I was told by someone close to me that you’ll have had a successful relationship with your parents if, after they pass, you can look in the mirror and only see the good that was passed down.

I am a product of divorce. My parents’ conflict towards one another was difficult. They shared the bad about each other, but I tried to only acknowledge their strengths. The pain they are in as a result of how they treated each other runs deep in me. I am the product of that pain.

Oftentimes this pain is the motivation for my work. The more work I make, the more I heal. I am grateful to have found dance as it is my vehicle and outlet. It has allowed me to externally create a family of artists needing a sense of belonging.

When I think about what lesson was most learned, it seems to be embracing pain. Use it as a vehicle to share vulnerabilities and foster a community of like-minded people to support one another.

— Jacob Jonas, Director and Choreographer


My mother, Juana Sequeira Solis, was a stunning example of resiliency. From a very young age, she instilled in me the desire to serve others, especially among those less fortunate than us. I remember vividly her sending my siblings and me to bring cooked meals to the neighbor’s house down the block because she was worried they were going hungry and wanted to check up on them.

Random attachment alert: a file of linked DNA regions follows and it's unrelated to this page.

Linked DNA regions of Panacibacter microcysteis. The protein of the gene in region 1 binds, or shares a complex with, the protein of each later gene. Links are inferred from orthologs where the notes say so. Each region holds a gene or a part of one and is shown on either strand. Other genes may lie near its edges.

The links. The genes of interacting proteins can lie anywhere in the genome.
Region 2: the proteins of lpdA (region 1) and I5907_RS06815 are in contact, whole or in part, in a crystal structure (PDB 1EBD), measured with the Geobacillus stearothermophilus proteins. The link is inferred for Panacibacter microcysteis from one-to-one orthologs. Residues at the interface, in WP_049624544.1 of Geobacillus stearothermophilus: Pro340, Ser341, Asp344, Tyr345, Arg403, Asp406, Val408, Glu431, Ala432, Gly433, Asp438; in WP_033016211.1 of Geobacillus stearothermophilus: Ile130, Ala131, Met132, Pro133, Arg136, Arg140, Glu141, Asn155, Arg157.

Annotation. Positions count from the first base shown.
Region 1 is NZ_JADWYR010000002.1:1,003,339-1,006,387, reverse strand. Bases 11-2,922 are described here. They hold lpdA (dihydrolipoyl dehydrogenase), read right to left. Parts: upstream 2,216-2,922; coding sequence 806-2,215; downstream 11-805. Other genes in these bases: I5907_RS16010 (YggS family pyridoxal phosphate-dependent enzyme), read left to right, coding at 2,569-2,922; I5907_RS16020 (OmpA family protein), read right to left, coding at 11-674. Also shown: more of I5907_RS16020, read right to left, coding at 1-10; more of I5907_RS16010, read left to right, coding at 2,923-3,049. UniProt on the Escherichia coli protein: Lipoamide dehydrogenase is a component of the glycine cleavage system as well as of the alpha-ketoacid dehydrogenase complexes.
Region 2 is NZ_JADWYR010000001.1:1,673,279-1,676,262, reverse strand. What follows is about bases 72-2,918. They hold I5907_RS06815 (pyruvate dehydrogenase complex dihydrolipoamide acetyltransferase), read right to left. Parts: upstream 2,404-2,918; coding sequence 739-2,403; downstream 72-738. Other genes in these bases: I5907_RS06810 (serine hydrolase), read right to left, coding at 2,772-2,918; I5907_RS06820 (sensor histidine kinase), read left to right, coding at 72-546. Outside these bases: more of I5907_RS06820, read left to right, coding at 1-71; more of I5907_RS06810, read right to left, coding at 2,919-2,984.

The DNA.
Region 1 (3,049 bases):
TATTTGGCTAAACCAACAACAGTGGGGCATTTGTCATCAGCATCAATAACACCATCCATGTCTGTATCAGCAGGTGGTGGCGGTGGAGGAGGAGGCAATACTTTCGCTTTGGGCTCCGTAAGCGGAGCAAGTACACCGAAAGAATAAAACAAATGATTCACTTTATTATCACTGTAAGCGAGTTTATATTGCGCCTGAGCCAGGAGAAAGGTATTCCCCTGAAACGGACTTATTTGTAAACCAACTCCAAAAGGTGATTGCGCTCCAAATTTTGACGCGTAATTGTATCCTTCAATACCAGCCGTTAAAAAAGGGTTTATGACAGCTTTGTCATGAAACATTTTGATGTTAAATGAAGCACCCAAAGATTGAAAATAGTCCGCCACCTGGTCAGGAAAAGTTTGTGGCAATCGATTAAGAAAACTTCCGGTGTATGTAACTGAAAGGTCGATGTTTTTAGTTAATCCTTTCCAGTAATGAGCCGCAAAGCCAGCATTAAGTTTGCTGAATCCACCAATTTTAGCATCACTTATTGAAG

Throughout my public service career, my mother was right by my side cheering me on. I still feel her presence and hear her voice pushing me forward, saying tienes ganas—you have the strength.

Whether opening a housing site or launching a vaccination site, I know my mother is with me, encouraging me to keep fighting so that the values of equity and compassion that she championed in word and deed, can carry us forward in all that we do.

— Hilda Solis, LA County Supervisor


Jewel: Love the stranger. Be the stranger.

You shall love the stranger, Abraham shows by example as he washes the sandy feet of his desert visitors and rushes to prepare them a meal.

You shall become the stranger, God warns him. Your descendants will be strangers in a strange land.

We shall love the stranger, Moses reveals as a core component of ethical monotheism as the Commandments are given at Sinai.

We shall become the stranger, R’ Yochanan Ben Zakkai tells the students at Yavneh as Jerusalem burns and Diaspora Judaism begins.

Love the stranger, my father urges, as he remembers how his childhood Shabbat table was incomplete without a guest.

I have become the stranger, my father says with his eyes, as what he has seen keeps a part of him back from the world of the living.

My father felt compelled to champion human rights and to treat people well in his everyday life. He lived what it meant to love the stranger.

And he insisted that being a Jew and living a Jew life were at the root of who he was, and dreamed of the same for me. He taught me the joy and pride in being in the 0.2% of the population, the stranger among nations.

May I follow ever deeper in his footsteps on both of these paths.

— Elisha Wiesel